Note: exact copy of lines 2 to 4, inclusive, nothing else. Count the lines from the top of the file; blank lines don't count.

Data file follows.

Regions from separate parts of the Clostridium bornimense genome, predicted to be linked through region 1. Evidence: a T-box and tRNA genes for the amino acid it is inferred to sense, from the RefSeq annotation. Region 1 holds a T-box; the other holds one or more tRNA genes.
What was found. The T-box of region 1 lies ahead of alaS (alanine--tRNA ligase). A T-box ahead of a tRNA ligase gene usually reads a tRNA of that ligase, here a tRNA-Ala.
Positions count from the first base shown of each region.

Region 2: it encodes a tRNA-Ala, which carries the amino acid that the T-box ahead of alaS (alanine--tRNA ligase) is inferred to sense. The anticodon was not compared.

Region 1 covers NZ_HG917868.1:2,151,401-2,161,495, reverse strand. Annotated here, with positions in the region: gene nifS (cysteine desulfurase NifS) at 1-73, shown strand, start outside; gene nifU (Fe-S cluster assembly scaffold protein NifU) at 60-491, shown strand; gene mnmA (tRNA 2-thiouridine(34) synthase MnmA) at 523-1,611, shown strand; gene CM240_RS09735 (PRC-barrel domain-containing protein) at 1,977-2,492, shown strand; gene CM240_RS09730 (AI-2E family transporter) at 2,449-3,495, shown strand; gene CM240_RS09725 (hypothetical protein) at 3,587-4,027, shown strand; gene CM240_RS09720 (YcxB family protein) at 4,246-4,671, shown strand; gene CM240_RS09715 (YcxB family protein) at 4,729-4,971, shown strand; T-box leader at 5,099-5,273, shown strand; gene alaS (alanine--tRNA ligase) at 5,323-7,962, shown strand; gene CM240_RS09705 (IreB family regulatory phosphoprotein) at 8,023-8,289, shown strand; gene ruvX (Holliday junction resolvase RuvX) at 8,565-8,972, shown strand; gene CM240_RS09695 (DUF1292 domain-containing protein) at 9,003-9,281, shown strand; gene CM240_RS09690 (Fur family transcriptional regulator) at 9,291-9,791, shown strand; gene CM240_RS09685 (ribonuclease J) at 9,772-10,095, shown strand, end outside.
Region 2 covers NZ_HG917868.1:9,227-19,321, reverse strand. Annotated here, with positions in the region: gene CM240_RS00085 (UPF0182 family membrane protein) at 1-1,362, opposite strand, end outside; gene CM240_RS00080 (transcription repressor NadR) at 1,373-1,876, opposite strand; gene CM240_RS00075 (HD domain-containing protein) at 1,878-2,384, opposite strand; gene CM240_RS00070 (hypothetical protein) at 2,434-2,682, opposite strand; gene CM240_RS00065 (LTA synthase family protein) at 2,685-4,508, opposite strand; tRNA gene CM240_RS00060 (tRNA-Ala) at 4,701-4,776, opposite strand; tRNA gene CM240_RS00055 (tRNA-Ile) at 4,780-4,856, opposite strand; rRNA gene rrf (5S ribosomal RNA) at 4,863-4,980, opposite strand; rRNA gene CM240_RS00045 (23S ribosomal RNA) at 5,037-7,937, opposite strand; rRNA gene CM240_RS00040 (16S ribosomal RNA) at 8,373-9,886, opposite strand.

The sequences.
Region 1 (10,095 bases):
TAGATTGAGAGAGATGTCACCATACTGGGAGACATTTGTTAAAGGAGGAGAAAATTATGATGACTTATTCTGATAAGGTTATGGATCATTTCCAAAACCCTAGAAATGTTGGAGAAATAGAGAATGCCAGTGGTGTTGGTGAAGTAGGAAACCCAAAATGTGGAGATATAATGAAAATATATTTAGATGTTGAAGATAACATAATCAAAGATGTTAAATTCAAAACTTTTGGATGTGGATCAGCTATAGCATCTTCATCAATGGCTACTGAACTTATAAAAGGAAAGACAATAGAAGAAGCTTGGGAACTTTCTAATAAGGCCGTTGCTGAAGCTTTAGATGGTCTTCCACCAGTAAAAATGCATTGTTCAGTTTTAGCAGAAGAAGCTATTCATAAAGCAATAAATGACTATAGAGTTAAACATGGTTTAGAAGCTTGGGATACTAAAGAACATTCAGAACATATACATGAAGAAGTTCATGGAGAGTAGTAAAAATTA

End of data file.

What was found. The T-box of region 1 lies ahead of alaS (alanine--tRNA ligase). A T-box ahead of a tRNA ligase gene usually reads a tRNA of that ligase, here a tRNA-Ala.
Positions count from the first base shown of each region.

Region 2: it encodes a tRNA-Ala, which carries the amino acid that the T-box ahead of alaS (alanine--tRNA ligase) is inferred to sense. The anticodon was not compared.